From one of the world’s greatest writers, House of Names is a brilliantly imagined story of a family at war with itself.  Clytemnestra eagerly waits for her husband, Agamemnon, to return victorious from battle. Before he had set out he had sacrificed their beautiful young daughter to the gods. When Agamemnon returns home his wife will be waiting for him, for his death, for her revenge. And so this story of heartbreaking loss and brutal reprisal begins: their son is sent into the countryside to escape the darkness but he cannot avoid the bloody violence that swirls around the court; their other daughter, meanwhile, plots her own course of retribution.

 Three Daughters of Eve, Elif Shafak

2 February 2017; Viking hardback, £14.99 

Elif Shafak Three Daughters of Eve

A sweeping tale of faith and friendship, tradition and modernity, love and unexpected betrayal set in Istanbul and Oxford, this is the eagerly–anticipated new novel from the bestselling author of Forty Rules of Love and The Bastard of Istanbul.

Homegoing, Yaa Gyasi

5 January 2017; Viking hardback, £12.99

Yaa Gyasi Homegoing

One of the most exciting literary debuts of 2017, this is the profoundly moving story on the bonds of family and history. Effia and Esi: two sisters with two very different destinies. One sold into slavery; one a slave trader’s wife. Taking us from the Gold Coast of Africa to the cotton-picking plantations of Mississippi; the consequences of their fate reverberate through the generations that follow. 

The Ones to Watch Out For

Gone: a girl, a violin, a life unstrung, Min Kym

6 April 2017; Viking hardback, £14.99

Min Kym Gone a girl a violin a life unstrung

At 7 years old Min Kym was a prodigy, the youngest ever pupil at the Purcell School of Music. At 11 she won her first international prize. She worked with many violins, waiting for the day she would play ‘the one’. At 21 she found it: a rare 1696 Stradivarius, perfectly suited to her build and temperament. She recorded the Brahms concerto and a world tour was planned. Then, in a train station café, her violin was stolen and in an instant her world collapsed. She descended into a terrifying limbo land, unable to play another note. Gone is the deeply moving story of a child prodigy and her soulmate.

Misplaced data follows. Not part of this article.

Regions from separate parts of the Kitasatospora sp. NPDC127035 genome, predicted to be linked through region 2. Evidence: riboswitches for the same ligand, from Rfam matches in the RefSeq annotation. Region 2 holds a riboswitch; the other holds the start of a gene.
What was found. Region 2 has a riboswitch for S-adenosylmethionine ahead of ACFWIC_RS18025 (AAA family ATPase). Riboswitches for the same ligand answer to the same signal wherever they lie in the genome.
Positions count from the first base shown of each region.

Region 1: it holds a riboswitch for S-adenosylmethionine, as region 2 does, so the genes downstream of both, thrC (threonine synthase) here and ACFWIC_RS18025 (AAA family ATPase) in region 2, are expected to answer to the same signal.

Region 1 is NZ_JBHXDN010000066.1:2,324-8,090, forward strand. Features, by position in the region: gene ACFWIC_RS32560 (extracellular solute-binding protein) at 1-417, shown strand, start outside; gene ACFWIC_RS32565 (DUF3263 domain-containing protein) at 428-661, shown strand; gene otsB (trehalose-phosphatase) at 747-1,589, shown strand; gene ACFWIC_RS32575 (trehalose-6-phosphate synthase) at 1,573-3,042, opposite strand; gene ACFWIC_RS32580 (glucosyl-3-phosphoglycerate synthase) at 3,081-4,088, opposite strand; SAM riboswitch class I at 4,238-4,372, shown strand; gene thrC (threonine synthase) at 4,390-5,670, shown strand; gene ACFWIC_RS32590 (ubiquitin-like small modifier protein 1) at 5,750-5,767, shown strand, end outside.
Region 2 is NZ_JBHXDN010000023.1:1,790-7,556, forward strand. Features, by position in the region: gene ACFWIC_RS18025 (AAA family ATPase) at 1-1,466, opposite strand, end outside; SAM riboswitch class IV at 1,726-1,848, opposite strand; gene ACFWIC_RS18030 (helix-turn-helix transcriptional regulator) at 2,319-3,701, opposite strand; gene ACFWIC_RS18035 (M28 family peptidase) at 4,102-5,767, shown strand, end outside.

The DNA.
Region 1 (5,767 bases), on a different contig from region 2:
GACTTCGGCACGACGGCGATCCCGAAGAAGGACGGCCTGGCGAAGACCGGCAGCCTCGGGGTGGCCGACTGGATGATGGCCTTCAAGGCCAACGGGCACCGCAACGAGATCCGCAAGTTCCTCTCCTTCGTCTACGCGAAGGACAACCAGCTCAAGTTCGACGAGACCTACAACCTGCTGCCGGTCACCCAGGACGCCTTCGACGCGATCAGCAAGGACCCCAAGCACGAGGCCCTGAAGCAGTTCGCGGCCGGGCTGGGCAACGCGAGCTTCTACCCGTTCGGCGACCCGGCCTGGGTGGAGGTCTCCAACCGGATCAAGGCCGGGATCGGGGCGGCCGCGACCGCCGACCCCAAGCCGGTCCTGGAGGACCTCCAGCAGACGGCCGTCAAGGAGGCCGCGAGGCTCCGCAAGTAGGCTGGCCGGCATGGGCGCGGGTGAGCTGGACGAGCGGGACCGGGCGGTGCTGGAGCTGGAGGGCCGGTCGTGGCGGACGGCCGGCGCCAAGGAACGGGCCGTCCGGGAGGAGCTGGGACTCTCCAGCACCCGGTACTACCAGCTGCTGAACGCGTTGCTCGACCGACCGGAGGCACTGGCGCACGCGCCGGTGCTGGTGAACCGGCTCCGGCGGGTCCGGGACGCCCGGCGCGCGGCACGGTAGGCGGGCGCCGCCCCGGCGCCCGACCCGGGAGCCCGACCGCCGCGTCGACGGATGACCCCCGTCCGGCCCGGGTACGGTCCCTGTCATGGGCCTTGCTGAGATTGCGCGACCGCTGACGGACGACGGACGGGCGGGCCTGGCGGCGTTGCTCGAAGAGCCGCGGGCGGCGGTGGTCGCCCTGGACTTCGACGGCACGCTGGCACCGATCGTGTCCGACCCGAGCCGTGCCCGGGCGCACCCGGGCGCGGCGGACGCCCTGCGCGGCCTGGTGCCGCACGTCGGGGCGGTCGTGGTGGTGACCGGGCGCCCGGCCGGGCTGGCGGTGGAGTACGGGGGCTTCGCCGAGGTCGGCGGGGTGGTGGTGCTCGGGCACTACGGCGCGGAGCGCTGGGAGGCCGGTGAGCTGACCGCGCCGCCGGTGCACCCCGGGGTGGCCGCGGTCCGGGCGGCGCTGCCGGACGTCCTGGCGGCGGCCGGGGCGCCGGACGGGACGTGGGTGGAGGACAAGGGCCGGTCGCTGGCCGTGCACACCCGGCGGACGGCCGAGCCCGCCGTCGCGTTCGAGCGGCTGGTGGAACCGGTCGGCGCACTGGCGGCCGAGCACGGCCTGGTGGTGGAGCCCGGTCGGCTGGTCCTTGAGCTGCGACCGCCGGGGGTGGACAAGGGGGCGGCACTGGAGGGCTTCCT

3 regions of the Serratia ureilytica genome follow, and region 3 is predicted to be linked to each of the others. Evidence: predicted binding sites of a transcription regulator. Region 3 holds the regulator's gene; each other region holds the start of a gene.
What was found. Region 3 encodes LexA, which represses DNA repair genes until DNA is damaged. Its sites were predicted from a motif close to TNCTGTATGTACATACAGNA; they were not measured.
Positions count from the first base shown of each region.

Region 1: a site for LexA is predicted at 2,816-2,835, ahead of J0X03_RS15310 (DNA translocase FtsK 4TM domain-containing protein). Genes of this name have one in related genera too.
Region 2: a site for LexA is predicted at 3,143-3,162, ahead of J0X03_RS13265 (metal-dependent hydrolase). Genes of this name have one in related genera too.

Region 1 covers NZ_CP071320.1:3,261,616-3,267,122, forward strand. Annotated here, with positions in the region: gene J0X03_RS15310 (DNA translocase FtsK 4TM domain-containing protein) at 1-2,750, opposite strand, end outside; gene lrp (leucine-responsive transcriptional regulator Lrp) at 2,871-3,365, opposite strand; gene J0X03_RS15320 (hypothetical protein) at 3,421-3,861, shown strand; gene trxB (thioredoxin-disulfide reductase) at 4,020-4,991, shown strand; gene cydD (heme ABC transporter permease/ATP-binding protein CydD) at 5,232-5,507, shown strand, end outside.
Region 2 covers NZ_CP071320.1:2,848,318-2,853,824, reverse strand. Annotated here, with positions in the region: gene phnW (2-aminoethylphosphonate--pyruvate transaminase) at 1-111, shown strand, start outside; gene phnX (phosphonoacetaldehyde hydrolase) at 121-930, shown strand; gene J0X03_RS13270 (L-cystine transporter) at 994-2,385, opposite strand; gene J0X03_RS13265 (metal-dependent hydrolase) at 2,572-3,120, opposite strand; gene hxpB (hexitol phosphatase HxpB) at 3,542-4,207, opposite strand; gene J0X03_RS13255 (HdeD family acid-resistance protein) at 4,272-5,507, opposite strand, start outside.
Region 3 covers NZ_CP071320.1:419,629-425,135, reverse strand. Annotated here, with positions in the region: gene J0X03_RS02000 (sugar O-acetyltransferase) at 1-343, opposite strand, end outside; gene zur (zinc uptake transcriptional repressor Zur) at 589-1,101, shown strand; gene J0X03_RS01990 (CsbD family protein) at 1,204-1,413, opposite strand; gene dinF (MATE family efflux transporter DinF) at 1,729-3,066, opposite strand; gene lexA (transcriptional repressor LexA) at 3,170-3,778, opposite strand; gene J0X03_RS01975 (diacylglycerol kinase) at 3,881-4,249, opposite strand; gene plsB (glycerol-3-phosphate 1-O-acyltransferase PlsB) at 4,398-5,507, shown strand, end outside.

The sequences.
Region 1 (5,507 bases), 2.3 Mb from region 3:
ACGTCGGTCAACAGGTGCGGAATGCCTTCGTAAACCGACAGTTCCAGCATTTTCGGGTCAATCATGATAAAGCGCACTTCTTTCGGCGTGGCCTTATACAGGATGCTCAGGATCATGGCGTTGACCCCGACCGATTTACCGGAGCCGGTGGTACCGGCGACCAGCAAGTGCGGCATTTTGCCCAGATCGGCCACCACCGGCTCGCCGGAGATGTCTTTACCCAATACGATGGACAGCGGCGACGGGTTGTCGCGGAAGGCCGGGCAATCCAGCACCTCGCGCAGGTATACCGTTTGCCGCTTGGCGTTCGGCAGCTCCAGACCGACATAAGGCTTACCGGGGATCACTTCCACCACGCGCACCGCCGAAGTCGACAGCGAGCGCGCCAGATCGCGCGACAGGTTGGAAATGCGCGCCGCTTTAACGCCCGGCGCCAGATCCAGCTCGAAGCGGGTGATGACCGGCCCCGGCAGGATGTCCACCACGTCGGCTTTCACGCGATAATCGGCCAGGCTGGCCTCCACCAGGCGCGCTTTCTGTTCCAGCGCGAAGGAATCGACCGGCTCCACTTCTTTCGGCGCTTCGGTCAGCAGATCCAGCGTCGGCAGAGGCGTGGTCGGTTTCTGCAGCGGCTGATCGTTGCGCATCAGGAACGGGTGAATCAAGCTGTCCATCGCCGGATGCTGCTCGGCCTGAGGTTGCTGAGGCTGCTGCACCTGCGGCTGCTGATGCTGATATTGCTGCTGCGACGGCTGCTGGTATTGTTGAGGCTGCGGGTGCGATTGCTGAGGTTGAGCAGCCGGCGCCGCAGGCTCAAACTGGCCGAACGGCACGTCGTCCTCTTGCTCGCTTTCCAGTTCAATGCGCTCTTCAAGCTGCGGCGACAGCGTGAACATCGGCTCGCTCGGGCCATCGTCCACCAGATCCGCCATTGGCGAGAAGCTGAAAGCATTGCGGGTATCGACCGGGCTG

My Sister’s Bones, Nuala Elwood

9 February 2017, Viking hardback, £12.99

Nuala Ellwood My Sister's Bones

One of the most exciting debut thrillers of 2017, My Sister’s Bones tells the story of Kate: a war reporter who returns to the family home following the death of her mother to find a seaside town full of terrifying secrets.

The Witchfinder’s Sister, Beth Underdown

2 March 2017, Viking hardback, £12.99

 Beth Underdown The With Finder's Sister

It’s 1645. Alice Hopkins returns in disgrace, husbandless and pregnant, to her brother’s house in the small Essex town of Manningtree.  When she left, Matthew was an awkward boy, bullied for the scars that disfigure his face. But the brother Alice has come back to is like a different person. Now Matthew has powerful friends, and mysterious business that keeps him out late into the night. Then the rumours begin: whispers of witchcraft, and of a great book, in which Matthew is gathering women’s names. A mysterious historical debut.

Swing Time, Zadie Smith

6 July 2017; Hamish Hamilton paperback, £8.99

Zadie Smith Saving Time

From the multi-award winning, bestselling author of White Teeth and NW, Swing Time is the extraordinary story about friendship, music and true identity.

Available from all good retailers.

Sean Conway – guest blog

Sean Conway, free radical. The man who swapped a corporate existence for a life of adventure.

Sean Conway traded a fiver for a life of adventure


Words: Alex Wade